As per the University of Cape Town’s policy, all staff (including staff at the UCT English language Centre) need to undergo Development Dialogues every 6 months. Development Dialogues are basically an opportunity to speak with line managers and assess how you are doing in your jobs, and work out ways to move forward, improve on inefficiencies in future, etc. In the private sector this is often called a ‘Performance Review’.
Arguably, one of the most interesting sections of our development dialogues is the question of where we see ourselves in 5 years. Now, many of us don’t actually take the time to vision where we see ourselves in 2 years, 5 years, 10 years, etc. Sometimes, if we do think about it briefly, we see things in terms of our current context. For example, if you are currently a new mother at home with a new baby, you think, in 5 years I will be back at work. But, what job do you exactly envision yourself doing, and what position will you be in? What will your responsibilities be? If you are hoping to enter university next year, will you be finished your studies after 3 or 4 years? Will you be working, or doing your post graduate studies? If you will be working, what job will it be? If you are hoping to do post graduate studies, have you already thought of your specialisation (although this could change along the way)?
Abraham Lincoln once said “The best way to predict your future is to create it”. In other words, make the future you want to have.
Let’s think about this in terms of cooking. When you start to cook something for dinner, you have a vision of the end product you will be serving. We don’t start cooking by throwing a whole bunch of ingredients together and waiting to see what the outcome is before serving it. That could be a mess, and taking a very big risk. It might be a disaster!
So, in the same way, vision what you want in your future. Know what that vision is. Look at the ingredients you already have in your kitchen (your skills, your experience, your education, your level of English or other languages, etc.) Then, based on what you want for your future, see what you need to do in order to achieve that. In cooking, it may mean buying some more eggs and milk, and in terms of your future it may mean doing a course in English to pass that IELTS exam, or reading up about innovations and advances in your industry or area of expertise. Once you have all your ingredients, it’s time to start cooking!
In cooking, there are some things you need to do first before you can start the next thing. Even if you are only making pasta, you will first need to fill a pot with water and then bring it to the boil. The same goes for realising your future the way you want. Take each step and give it the necessary time it needs to mature so that the next logical step can be taken. I.e., don’t put the pasta in the hot pot before you have added the water, and allowed the water to boil. How likely do you think your chances are of getting the management position in the company you want to work in without having added the necessary years of experience? Or how will you be able to leave the University of Cape Town with your degree if you have not first passed that IELTS exam with a band 7? Not very high, I would suspect.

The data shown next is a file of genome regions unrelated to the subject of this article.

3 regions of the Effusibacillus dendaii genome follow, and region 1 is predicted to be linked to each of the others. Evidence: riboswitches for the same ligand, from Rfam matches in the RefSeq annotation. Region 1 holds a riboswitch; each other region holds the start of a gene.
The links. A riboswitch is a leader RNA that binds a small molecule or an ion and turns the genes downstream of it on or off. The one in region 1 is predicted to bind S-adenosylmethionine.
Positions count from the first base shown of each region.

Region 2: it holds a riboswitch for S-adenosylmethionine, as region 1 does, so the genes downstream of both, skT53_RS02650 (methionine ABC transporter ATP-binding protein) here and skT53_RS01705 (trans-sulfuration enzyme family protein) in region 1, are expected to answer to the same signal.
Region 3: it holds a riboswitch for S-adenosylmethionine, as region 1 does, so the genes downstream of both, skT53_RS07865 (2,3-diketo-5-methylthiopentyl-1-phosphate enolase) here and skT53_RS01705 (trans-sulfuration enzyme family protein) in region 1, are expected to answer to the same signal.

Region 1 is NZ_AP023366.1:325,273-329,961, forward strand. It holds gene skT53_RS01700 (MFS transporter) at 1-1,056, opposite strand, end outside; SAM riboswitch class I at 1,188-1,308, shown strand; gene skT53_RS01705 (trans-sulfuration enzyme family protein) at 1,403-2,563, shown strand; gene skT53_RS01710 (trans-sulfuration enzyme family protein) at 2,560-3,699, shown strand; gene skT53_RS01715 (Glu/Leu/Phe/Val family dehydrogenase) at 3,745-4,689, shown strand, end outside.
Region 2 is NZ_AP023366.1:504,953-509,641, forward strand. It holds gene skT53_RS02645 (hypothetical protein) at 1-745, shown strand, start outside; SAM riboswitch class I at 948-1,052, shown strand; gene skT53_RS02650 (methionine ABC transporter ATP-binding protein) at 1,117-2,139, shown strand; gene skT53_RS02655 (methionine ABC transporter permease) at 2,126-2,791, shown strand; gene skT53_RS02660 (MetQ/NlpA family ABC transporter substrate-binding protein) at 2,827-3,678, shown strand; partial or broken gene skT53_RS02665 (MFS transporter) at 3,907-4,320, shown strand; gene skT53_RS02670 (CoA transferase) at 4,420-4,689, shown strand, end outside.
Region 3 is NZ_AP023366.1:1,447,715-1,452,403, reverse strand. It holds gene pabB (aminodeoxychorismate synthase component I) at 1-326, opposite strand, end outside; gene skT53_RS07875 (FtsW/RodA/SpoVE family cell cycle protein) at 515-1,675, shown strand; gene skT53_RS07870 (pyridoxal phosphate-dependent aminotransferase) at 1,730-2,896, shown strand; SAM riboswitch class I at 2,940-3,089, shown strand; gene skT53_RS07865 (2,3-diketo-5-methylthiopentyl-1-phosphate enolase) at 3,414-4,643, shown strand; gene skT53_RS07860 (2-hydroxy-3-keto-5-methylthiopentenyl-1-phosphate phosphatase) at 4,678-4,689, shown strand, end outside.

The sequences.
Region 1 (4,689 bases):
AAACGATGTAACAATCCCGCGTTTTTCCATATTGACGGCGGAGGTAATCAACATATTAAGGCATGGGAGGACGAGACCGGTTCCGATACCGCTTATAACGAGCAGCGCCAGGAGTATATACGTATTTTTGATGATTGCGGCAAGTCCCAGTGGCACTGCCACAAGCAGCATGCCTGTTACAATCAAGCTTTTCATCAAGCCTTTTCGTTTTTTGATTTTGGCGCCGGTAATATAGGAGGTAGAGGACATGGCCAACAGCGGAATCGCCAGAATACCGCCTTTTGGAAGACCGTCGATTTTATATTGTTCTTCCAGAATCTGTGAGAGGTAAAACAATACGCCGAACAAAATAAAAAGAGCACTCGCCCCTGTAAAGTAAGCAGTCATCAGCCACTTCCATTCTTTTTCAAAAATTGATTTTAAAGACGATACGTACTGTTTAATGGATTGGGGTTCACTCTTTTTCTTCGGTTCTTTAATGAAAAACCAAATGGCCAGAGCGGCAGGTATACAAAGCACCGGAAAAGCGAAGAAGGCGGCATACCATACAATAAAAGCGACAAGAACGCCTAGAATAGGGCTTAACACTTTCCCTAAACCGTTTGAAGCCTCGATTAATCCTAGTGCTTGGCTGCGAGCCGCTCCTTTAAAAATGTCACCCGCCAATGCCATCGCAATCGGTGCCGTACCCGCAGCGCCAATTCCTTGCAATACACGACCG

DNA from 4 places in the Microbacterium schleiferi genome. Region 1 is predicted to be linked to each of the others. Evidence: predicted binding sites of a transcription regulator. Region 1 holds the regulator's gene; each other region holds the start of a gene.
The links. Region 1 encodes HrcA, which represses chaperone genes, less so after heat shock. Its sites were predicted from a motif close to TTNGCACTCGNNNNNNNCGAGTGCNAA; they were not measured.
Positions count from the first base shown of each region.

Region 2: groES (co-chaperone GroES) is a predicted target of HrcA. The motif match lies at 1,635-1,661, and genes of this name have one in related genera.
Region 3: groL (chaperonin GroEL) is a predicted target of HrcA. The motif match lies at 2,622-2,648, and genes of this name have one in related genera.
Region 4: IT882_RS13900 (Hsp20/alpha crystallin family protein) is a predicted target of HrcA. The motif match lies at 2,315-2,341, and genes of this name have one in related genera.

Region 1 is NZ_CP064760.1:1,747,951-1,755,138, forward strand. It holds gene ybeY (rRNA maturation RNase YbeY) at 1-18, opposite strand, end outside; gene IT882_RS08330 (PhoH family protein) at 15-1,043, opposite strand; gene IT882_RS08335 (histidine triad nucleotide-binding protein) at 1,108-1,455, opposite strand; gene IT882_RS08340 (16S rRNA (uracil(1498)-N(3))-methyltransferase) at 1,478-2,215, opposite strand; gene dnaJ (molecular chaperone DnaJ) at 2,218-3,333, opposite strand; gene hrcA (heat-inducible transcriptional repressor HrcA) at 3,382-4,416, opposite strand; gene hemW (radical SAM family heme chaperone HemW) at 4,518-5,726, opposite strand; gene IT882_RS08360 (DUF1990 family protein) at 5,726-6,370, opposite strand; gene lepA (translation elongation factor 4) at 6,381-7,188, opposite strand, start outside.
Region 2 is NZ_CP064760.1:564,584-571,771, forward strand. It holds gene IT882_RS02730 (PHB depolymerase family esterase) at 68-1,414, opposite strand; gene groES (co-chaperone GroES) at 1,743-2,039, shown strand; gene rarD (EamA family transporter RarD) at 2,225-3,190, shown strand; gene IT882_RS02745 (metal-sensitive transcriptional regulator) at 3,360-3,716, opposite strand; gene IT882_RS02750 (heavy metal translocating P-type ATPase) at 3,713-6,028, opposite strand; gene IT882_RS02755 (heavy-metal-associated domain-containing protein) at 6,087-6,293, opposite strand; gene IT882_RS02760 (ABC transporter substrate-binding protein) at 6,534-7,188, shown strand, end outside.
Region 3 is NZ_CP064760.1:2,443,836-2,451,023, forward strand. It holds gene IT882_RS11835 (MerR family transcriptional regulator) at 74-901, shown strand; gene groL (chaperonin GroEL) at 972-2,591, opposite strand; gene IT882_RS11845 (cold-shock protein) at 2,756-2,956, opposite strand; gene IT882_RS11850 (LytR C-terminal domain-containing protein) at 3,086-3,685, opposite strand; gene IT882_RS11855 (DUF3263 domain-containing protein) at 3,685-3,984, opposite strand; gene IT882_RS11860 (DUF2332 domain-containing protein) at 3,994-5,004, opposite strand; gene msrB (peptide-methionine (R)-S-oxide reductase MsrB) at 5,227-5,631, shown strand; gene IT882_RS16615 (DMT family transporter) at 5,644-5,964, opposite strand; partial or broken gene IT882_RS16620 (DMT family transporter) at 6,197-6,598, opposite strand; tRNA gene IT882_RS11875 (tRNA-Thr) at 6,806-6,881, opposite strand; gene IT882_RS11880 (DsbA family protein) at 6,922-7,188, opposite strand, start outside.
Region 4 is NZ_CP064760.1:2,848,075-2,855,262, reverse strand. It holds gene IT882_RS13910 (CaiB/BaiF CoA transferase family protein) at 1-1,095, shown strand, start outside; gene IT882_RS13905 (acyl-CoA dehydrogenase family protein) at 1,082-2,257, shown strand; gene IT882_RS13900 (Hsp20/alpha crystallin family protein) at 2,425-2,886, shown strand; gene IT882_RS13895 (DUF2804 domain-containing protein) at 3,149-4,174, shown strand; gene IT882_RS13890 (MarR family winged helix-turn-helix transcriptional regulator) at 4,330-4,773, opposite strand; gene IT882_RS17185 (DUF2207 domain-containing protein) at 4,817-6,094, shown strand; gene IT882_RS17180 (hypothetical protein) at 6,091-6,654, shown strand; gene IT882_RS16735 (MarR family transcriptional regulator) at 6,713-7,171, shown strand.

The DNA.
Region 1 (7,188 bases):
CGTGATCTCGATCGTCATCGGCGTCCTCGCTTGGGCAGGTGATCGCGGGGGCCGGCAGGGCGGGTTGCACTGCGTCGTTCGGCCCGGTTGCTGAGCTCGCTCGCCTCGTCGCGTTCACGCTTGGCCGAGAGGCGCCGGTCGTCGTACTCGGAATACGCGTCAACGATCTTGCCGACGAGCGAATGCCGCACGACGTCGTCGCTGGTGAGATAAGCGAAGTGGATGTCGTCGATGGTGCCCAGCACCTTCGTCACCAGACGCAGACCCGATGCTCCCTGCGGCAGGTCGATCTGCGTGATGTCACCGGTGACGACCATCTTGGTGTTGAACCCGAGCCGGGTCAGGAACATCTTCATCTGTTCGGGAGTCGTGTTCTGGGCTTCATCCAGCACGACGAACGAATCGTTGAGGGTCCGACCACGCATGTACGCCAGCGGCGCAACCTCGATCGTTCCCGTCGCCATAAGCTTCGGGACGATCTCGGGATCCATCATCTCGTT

So, visioning requires plotting out your process and taking the necessary steps to get there. Give each step the relevant amount of time and attention before moving onto the next step.
Many studies have found that visioning can also do a lot more for you. Psychology Today reports that “Now, many athletes employ this technique, including Tiger Woods who has been using it since his pre-teen years. Seasoned athletes use vivid, highly detailed internal images and run-throughs of the entire performance, engaging all their senses in their mental rehearsal, and they combine their knowledge of the sports venue with mental rehearsal. World Champion Golfer, Jack Nicklaus has said: ‘I never hit a shot, not even in practice, without having a very sharp in-focus picture of it in my head’.”
In other words, “Brain studies now reveal that thoughts produce the same mental instructions as actions. Mental imagery impacts many cognitive processes in the brain: motor control, attention, perception, planning, and memory. So the brain is getting trained for actual performance during visualization. It’s been found that mental practices can enhance motivation, increase confidence and self-efficacy, improve motor performance, prime your brain for success, and increase states of flow – all relevant to achieving your best life!” (Psychology Today).
When you vision your future, take the time to imagine the end goal and use all your senses when doing so. Fill in as many details as you possibly can in visioning that goal. One way of doing this in a more practical manner, and one which helps to remind you of your goals every day, is to create a vision board. It might sound silly to some, but meditation is not for everyone. Put a board together of things that represent for you, all these things you envision. They might be quotes that you like to live by, or pictures. It might be a job advert that you can’t apply for now, but hope to be able to in a few years.
The majority of our current and future English students have already taken steps towards realising their very clear visions of their futures. We commend these amazing individuals every single day. They have left their homes, families, friends and everything familiar to join us and learn English in Cape Town. They have very clear goals, and learning English is one of the ways they need to achieve those goals. They have taken action! So when you have a moment, sit back and vision your future. Make it clear in your mind where you want to be and speak with positive language that reaffirms your goals. Be clear about the future you want, and then make it happen!
Photo credit: http://emea.nttdata.com/blog/en/cars-traffic/